securityProfile: "privileged"
            }
        }
        "cilium": {
            module: url: "oci://ghcr.io/stefanprodan/modules/flux-helm-release"
            namespace: "flux-system"
            values: {
                repository: url: "https://helm.cilium.io"
                chart: {
                    name:    "cilium"
                    version: "*"
                }
                helmValues: {
                    operator: replicas: 1
                    ipam: mode:         "kubernetes"
                }
                sync: targetNamespace: "kube-system"
            }
        }
    }
}

The Flux pod binds to the following ports on the host network:

  • 9292 notification-controller webhook receiver endpoint
  • 9690 notification-controller events receiver endpoint
  • 9790 source-controller storage endpoint
  • 9791-9799 metrics, liveness and readiness endpoints

Note that on clusters without kube-proxy, you'll have to add the following env vars to values:

values: env: {
    "KUBERNETES_SERVICE_HOST": "<host>"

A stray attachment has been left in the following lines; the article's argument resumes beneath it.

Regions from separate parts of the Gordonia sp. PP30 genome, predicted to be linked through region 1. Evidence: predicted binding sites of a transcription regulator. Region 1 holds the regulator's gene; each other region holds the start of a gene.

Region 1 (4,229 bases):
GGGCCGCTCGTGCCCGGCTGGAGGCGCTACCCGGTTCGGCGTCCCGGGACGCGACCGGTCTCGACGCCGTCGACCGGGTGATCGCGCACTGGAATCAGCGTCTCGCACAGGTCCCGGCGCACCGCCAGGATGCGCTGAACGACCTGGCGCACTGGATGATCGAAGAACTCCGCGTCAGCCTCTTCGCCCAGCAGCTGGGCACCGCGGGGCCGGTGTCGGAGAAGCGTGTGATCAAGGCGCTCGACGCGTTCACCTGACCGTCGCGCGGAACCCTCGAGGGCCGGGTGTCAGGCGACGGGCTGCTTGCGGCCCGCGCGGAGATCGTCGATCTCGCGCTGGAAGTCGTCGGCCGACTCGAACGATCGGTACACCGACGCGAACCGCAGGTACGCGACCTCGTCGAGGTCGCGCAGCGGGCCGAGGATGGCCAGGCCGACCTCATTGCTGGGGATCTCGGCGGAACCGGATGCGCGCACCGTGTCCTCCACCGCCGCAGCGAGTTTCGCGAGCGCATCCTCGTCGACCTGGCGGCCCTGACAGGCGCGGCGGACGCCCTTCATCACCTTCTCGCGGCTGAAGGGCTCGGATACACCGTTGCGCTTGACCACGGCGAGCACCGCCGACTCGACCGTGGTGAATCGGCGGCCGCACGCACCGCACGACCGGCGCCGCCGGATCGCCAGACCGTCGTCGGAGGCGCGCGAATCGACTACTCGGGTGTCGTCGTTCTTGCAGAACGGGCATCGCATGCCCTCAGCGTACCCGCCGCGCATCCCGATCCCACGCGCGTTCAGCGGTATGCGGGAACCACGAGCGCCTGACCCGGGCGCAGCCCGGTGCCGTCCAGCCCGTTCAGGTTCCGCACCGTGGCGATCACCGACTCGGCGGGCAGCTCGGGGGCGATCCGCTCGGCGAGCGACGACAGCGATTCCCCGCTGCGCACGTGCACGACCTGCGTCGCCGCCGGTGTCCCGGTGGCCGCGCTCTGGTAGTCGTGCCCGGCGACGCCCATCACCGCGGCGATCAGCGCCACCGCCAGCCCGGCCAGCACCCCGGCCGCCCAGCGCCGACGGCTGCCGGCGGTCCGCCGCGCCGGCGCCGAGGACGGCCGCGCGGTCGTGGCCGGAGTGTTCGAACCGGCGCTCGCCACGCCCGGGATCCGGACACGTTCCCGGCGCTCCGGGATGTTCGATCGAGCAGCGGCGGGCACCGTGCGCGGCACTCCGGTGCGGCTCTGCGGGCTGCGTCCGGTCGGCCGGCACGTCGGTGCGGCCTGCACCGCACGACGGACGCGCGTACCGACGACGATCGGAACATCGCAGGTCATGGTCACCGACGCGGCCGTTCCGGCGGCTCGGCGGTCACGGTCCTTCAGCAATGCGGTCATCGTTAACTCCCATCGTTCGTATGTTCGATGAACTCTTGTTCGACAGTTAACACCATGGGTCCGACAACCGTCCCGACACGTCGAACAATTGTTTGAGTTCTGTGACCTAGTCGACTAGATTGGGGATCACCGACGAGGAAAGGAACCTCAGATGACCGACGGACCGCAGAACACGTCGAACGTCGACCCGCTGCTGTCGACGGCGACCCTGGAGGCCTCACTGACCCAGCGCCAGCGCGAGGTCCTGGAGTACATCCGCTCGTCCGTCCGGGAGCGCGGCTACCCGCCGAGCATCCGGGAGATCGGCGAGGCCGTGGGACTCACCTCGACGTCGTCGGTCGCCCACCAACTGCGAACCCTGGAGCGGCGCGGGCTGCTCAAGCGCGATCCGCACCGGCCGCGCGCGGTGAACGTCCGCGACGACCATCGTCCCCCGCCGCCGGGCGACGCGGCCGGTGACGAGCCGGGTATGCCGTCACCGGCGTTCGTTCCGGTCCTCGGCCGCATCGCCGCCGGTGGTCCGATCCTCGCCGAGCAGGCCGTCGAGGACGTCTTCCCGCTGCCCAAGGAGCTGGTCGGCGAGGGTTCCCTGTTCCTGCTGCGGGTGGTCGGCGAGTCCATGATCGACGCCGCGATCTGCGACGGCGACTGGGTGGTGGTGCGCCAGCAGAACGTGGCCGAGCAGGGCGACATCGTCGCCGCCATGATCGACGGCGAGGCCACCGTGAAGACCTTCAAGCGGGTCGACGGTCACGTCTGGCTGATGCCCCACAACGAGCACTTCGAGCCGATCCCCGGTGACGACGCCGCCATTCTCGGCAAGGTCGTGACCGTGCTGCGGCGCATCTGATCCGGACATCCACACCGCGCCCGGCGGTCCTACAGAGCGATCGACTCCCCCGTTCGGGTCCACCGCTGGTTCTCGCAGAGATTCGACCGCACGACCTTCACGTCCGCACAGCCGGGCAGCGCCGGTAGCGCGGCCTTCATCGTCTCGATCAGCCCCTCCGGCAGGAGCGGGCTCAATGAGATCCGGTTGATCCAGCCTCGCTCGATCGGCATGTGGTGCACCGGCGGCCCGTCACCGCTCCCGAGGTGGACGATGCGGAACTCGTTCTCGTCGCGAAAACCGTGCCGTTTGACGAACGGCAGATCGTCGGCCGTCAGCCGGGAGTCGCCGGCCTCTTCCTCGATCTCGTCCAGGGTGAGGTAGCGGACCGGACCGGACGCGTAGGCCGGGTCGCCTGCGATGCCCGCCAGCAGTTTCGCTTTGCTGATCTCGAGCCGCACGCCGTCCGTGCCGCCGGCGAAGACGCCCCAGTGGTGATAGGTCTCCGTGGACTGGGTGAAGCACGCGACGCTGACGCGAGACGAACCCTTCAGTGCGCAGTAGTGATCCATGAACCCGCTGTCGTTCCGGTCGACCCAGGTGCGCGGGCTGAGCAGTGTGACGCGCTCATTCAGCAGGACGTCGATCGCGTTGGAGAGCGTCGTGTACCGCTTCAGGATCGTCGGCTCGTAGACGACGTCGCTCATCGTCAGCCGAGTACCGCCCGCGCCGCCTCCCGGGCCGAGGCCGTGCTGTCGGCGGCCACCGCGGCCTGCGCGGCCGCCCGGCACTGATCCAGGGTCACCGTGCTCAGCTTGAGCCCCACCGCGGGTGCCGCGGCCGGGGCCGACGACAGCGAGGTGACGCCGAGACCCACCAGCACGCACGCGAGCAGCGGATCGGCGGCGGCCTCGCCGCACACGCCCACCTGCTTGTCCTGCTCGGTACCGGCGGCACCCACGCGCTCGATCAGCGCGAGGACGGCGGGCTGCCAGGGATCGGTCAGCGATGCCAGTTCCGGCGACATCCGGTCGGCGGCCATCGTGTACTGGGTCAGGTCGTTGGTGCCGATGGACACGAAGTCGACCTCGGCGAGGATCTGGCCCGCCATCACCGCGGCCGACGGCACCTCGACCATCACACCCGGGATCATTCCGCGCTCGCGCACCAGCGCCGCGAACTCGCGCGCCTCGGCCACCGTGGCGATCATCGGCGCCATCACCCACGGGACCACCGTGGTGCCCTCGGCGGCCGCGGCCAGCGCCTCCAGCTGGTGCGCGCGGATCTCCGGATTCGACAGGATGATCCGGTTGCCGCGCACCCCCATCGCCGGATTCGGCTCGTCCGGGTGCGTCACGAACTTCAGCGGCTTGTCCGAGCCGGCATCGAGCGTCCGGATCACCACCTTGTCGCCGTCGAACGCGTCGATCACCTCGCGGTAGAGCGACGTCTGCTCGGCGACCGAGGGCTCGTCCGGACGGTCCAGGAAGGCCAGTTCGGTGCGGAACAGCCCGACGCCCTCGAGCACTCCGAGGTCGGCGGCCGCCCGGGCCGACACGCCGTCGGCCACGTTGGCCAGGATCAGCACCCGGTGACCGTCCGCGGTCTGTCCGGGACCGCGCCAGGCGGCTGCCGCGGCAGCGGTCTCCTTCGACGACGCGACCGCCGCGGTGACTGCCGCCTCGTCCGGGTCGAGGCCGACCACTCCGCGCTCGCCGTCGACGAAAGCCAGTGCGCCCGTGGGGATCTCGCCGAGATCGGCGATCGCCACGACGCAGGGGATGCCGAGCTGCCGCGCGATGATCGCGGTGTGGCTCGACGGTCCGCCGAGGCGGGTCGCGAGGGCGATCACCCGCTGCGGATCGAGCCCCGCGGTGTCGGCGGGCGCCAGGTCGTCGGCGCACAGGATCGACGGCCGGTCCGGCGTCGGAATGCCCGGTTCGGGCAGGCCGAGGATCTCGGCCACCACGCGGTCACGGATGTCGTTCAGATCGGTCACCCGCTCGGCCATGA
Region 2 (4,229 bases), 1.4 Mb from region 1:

"KUBERNETES_SERVICE_PORT": "<port>"
}

When installing Flux on a managed Kubernetes cluster, the host network can be disabled if the cloud vendor has already setup a CNI for you. You can also configure persistent storage for Flux artifacts cache to speed up the startup after a pod eviction.

To grant Flux access to cloud resources such as container registries (for pulling OCI artifacts) or KMS (for secretes decryption), you can use Kubernetes Workload Identity to bind the flux service account from the flux-system namespace to an IAM role.

For example, on an EKS cluster with IRSA enabled, grant Flux access to ECR by specified an AWS role ARN:

bundle: {
    apiVersion: "v1alpha1"
    name:       "flux-aio"
    instances: {
        "flux": {
            module: url: "oci://ghcr.io/stefanprodan/modules/flux-aio"
            namespace: "flux-system"
            values: {
                hostNetwork:     false
                securityProfile: "privileged"
                workload: {
                    identity: "arn:aws:iam::111122223333:role/my-role"
                    provider: "aws"
                }
                persistence: {
                    enabled:      true
                    storageClass: "standard"
                    size:         "8Gi"
                }
            }
        }
    }
}

For Azure Workload Identity, the type must be set to azure and the identity set to the Azure Client ID.

For Google Cloud, the type must be set to gcp and the identity set to the GCP Identity Name.

Flux Git sync configuration

To configure Flux to deploy workloads from a Git repository, you'll be using the flux-git-sync module.